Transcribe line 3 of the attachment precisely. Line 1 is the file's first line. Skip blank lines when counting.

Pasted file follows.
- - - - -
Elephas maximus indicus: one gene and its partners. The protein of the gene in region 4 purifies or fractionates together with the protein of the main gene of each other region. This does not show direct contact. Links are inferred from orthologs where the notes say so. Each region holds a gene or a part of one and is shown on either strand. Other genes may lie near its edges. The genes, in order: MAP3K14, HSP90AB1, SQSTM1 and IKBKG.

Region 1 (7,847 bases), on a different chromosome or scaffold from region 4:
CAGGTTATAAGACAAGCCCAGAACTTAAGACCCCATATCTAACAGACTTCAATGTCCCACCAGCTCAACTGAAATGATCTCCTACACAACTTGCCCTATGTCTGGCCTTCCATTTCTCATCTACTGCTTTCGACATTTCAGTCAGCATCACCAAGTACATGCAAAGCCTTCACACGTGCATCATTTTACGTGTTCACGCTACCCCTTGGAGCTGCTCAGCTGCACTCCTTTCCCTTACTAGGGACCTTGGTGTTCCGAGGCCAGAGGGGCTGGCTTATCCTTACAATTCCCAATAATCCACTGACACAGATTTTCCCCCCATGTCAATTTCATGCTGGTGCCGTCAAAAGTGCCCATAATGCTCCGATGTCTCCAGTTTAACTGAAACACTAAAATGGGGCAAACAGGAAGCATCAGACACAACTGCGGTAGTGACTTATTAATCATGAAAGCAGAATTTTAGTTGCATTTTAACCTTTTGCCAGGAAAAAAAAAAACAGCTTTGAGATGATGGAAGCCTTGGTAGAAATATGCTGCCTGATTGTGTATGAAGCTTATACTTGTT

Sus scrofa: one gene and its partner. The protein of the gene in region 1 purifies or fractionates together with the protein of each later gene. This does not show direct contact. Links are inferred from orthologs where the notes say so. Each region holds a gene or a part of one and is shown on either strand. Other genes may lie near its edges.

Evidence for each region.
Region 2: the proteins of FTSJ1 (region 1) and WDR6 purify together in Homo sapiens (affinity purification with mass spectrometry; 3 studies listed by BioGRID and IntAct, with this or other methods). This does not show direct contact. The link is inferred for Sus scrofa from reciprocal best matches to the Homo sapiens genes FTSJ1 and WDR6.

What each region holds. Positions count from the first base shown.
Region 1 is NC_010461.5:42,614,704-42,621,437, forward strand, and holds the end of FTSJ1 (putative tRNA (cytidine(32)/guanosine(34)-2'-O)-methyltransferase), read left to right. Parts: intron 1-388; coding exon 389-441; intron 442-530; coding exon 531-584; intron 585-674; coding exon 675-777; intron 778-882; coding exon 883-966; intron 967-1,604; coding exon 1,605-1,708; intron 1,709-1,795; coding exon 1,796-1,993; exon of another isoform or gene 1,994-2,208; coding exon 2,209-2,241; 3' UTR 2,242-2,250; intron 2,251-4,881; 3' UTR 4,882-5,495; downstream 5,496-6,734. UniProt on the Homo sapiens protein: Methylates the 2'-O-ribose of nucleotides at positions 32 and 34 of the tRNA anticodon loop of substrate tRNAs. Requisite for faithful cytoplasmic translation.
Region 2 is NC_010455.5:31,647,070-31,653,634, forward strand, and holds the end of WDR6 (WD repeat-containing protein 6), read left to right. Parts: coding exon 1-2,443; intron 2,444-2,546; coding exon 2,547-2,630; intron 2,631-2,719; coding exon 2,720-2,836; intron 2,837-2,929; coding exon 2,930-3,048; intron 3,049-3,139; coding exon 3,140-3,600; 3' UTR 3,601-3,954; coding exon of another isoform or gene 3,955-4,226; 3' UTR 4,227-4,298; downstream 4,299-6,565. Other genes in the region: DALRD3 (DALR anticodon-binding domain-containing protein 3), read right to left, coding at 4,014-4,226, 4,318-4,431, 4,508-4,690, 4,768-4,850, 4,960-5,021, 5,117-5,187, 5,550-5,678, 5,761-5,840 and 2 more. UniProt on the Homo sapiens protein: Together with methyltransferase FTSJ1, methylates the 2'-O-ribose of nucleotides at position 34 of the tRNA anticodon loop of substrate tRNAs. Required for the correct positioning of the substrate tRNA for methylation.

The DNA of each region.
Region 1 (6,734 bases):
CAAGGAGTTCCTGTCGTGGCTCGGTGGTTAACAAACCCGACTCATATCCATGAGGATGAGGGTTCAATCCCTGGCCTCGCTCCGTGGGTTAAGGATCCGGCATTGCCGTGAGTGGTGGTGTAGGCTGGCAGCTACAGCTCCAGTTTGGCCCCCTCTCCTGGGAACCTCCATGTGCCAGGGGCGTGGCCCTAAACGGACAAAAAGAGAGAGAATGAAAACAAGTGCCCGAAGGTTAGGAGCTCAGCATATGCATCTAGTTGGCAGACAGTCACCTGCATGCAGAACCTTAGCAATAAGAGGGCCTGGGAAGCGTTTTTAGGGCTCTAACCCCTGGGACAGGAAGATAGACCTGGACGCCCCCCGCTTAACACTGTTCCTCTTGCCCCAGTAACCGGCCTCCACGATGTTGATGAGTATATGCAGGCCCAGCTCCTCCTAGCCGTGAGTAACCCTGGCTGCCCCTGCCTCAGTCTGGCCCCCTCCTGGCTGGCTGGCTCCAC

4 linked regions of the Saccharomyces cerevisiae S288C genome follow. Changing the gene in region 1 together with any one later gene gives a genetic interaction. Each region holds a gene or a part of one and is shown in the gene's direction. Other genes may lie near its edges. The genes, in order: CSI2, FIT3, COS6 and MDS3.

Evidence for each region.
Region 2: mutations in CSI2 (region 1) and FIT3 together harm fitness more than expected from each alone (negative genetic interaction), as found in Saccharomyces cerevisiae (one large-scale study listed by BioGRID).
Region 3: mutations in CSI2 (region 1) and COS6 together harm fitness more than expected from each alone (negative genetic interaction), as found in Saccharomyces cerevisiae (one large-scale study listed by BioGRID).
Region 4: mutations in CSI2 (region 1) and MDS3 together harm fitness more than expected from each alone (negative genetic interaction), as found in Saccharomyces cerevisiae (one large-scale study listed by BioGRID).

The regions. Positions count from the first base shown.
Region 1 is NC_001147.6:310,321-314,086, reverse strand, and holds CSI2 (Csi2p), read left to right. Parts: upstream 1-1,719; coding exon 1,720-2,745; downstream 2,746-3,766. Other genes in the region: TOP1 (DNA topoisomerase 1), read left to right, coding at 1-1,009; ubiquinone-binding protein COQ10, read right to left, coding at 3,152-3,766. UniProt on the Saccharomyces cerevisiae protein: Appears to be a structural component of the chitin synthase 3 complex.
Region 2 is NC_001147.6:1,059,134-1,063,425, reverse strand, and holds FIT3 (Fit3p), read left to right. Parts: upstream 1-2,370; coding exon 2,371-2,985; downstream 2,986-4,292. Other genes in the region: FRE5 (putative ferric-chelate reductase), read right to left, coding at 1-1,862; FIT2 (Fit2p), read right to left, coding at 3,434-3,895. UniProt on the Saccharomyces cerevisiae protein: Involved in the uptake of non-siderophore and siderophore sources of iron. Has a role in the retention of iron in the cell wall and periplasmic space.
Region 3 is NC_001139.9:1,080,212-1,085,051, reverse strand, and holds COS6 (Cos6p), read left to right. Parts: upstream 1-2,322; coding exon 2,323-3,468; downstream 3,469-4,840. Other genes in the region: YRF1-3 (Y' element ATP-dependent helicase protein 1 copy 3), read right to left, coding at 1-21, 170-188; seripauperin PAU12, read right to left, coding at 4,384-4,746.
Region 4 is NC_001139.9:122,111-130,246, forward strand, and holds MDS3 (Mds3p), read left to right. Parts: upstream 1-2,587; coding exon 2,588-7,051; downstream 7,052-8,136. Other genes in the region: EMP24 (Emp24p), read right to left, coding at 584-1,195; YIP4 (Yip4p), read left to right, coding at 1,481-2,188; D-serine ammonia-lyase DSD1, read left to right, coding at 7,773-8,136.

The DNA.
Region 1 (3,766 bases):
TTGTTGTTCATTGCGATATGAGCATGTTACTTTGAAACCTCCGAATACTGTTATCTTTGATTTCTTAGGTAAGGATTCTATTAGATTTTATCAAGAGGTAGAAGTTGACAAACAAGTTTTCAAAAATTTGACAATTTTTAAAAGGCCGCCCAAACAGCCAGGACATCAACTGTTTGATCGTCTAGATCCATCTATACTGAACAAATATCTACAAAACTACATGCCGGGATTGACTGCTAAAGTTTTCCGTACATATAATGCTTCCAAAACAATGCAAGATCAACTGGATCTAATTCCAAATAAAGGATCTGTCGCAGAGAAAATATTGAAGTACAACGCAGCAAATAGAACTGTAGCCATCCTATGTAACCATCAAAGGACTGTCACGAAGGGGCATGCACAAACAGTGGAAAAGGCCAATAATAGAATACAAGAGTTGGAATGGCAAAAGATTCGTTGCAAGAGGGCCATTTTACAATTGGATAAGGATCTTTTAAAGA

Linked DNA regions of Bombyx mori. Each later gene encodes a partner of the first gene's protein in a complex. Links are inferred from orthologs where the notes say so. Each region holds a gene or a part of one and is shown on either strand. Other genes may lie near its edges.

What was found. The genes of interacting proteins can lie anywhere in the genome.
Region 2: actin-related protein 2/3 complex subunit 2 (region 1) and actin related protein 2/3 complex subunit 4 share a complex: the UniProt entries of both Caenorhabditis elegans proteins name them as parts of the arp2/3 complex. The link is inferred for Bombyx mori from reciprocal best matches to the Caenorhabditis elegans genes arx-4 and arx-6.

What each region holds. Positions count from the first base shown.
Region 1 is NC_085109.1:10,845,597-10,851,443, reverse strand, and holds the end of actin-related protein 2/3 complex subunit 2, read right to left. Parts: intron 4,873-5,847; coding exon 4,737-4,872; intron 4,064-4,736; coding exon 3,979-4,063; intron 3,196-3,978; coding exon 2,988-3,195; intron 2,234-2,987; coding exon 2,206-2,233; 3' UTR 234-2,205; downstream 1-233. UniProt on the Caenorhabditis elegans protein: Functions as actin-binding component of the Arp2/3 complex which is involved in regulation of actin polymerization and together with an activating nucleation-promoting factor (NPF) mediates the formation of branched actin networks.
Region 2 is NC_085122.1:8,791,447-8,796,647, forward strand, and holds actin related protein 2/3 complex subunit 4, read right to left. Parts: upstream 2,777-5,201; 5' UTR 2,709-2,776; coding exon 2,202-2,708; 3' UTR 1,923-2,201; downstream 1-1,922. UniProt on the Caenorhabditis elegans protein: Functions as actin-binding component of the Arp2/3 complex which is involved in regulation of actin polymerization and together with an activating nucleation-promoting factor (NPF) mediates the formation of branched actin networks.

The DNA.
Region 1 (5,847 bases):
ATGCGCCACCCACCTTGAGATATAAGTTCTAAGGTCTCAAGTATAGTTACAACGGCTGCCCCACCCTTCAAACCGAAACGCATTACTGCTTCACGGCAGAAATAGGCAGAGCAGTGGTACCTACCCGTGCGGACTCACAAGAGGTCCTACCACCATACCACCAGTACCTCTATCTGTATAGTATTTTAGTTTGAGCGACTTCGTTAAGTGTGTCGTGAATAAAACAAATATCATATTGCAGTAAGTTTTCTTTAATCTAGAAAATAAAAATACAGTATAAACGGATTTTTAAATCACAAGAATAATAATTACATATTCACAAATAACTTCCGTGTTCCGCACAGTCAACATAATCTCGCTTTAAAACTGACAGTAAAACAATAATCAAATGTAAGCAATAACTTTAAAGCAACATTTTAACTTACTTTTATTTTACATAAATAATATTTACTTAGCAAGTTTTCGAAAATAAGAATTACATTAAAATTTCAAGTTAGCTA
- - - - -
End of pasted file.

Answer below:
CAGGTTATAAGACAAGCCCAGAACTTAAGACCCCATATCTAACAGACTTCAATGTCCCACCAGCTCAACTGAAATGATCTCCTACACAACTTGCCCTATGTCTGGCCTTCCATTTCTCATCTACTGCTTTCGACATTTCAGTCAGCATCACCAAGTACATGCAAAGCCTTCACACGTGCATCATTTTACGTGTTCACGCTACCCCTTGGAGCTGCTCAGCTGCACTCCTTTCCCTTACTAGGGACCTTGGTGTTCCGAGGCCAGAGGGGCTGGCTTATCCTTACAATTCCCAATAATCCACTGACACAGATTTTCCCCCCATGTCAATTTCATGCTGGTGCCGTCAAAAGTGCCCATAATGCTCCGATGTCTCCAGTTTAACTGAAACACTAAAATGGGGCAAACAGGAAGCATCAGACACAACTGCGGTAGTGACTTATTAATCATGAAAGCAGAATTTTAGTTGCATTTTAACCTTTTGCCAGGAAAAAAAAAAACAGCTTTGAGATGATGGAAGCCTTGGTAGAAATATGCTGCCTGATTGTGTATGAAGCTTATACTTGTT